18 "The eyes of your understanding being enlightened; that you may know what is the hope of HIS calling, and what is the riches of the glory of HIS inheritance in the saints," Eph 1:18. God is preparing the faithful covenant people to become His very singular and special people, above all nations of people (and angels) during the Millennium and on the new earth, Gen 12:1-3; Ex 19:4-6; Deu 7:6-11; 26:16-19; 1Pe 2:5,9; Titus 2:14; Rev 2:26-27; 21:23-26; 22:1-2; 1Co 6:3; Heb 1:13-14; 2:5-13.
      Jesus endured the shame of the sin and the cross for these joys that were set before Him, and the one that is uniquely under consideration in Heb 12 is "the riches of the glory of HIS inheritance in the saints." That inheritance will be consummated in the firstborn sonship of Christ in the resurrection. God has set the same joys of the firstborn sonship of Christ before us, and we also must endure the cross. The price that we must pay is our "life." We must bear about in our mortal body the dying of the Lord Jesus, that the image of the divine life of Christ may be formed in others influenced by us. This can be done only by taking up the cross, dying to oneself, and reflecting the image of Christ by setting our affections on heavenly things, rather than on earthy things, Col 3:1-10; Rom 12:1-2; 2Co 3:17-18; 4:7-12.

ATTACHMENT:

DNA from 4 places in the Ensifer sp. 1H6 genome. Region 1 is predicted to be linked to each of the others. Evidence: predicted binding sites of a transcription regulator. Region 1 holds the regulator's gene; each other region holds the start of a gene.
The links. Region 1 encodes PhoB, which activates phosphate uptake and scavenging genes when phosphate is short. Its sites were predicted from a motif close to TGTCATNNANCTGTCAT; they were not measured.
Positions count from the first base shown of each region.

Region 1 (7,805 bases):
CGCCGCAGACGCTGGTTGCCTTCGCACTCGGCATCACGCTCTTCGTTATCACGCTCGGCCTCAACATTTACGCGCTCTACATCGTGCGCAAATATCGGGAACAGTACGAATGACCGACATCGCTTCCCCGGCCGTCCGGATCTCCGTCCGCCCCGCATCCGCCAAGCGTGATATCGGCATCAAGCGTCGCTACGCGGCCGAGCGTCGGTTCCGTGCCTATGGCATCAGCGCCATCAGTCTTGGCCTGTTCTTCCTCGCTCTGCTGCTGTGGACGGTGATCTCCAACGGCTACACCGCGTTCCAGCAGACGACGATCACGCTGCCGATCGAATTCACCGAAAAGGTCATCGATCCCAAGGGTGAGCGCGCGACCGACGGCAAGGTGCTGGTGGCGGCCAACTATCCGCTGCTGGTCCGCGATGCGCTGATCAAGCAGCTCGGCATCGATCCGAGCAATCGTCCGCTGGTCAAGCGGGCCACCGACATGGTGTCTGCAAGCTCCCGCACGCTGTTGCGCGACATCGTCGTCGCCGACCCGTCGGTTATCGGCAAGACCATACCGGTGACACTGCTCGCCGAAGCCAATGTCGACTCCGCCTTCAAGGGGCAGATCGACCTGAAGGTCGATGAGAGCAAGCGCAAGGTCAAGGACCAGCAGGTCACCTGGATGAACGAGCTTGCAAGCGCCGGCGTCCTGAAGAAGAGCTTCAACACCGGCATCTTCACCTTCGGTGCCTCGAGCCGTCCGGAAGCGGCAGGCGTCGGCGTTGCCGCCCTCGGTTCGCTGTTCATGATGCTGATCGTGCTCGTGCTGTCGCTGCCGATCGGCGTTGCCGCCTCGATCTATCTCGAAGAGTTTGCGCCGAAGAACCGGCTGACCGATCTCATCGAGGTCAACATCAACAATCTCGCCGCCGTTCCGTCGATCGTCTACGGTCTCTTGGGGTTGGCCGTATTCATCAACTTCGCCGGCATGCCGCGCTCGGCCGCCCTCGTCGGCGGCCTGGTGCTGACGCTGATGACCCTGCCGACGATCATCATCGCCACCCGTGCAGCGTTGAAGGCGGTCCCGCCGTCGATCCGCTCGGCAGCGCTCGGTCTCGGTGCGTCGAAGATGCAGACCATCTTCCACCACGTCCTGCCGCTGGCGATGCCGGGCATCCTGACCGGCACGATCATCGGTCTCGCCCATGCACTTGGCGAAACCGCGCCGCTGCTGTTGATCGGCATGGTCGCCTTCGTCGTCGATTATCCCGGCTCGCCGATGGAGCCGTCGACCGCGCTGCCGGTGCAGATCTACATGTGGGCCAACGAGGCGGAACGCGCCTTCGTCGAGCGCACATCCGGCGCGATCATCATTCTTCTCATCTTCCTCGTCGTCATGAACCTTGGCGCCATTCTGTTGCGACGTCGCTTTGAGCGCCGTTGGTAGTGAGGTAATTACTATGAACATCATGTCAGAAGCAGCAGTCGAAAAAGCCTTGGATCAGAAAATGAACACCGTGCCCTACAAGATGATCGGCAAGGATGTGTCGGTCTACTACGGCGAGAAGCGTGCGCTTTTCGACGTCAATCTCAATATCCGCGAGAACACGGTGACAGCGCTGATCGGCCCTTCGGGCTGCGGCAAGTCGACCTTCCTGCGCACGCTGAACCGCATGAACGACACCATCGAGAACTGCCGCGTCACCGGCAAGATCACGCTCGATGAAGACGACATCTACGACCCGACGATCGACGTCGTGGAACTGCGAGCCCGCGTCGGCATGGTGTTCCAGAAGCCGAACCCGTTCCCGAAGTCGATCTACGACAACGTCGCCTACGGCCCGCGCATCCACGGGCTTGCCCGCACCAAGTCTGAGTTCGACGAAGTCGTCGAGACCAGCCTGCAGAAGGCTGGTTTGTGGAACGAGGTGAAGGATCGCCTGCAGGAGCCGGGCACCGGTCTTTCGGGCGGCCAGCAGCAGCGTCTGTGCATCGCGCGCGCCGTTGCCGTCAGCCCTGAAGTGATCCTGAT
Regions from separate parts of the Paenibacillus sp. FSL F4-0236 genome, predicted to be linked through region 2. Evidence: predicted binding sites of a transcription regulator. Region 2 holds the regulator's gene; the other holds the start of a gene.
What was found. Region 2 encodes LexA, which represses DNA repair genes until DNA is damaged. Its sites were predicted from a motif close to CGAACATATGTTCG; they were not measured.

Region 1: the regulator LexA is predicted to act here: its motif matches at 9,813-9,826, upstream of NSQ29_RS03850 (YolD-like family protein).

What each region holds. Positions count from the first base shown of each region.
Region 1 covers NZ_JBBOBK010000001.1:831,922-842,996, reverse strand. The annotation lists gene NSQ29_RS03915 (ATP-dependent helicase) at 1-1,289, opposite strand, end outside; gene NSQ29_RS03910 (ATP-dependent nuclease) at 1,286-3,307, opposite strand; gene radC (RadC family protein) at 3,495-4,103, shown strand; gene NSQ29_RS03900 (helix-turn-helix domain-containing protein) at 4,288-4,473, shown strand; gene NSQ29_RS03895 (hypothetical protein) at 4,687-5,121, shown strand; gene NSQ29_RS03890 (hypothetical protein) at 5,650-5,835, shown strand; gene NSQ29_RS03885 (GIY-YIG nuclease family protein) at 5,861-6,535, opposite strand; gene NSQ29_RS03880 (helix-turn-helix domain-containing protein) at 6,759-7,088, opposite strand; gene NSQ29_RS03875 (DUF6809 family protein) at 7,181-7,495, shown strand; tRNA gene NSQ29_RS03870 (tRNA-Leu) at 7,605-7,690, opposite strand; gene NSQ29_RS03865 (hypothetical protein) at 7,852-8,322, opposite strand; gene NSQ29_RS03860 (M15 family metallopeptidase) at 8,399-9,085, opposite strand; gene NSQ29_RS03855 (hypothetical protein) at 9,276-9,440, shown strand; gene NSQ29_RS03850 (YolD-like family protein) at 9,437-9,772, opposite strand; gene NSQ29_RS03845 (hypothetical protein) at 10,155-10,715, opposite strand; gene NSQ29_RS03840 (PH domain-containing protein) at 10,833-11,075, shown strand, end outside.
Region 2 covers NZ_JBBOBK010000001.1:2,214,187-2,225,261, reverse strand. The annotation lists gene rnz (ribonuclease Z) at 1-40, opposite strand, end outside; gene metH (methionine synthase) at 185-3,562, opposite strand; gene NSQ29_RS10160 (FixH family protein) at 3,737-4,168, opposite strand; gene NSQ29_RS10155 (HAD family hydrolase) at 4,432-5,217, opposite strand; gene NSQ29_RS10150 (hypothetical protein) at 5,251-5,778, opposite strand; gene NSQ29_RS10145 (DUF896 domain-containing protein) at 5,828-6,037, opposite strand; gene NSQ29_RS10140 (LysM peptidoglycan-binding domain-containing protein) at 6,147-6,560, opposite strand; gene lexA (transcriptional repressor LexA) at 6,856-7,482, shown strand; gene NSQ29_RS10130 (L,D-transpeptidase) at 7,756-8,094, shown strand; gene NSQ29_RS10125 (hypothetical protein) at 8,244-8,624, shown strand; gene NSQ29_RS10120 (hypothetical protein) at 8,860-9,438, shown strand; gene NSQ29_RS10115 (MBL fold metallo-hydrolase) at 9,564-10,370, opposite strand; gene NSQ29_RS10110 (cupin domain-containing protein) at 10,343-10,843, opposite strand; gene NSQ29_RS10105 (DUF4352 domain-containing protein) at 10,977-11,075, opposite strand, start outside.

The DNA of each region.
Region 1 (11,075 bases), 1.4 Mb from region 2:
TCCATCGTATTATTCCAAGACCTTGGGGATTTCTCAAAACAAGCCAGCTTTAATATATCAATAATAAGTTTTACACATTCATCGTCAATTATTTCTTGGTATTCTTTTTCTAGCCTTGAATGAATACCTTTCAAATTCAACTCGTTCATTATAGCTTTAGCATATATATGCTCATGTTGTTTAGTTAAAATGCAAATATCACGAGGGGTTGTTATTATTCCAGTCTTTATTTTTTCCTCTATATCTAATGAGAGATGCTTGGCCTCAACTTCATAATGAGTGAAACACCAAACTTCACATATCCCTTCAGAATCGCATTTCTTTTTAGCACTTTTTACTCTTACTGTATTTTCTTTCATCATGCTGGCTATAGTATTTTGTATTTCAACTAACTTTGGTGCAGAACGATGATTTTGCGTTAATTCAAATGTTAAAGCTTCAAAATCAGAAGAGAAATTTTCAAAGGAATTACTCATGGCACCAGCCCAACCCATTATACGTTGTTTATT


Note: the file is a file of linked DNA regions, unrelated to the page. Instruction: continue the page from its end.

"For consider Him who endured such hostility from sinners against Himself, lest you become weary and discouraged in your souls," Heb 12:3.
      8 "Though He was a Son, yet He learned obedience by the things which He suffered.
      9 "And having been made perfect, He became the author of eternal salvation to all who obey Him,"
Heb 5:8-9.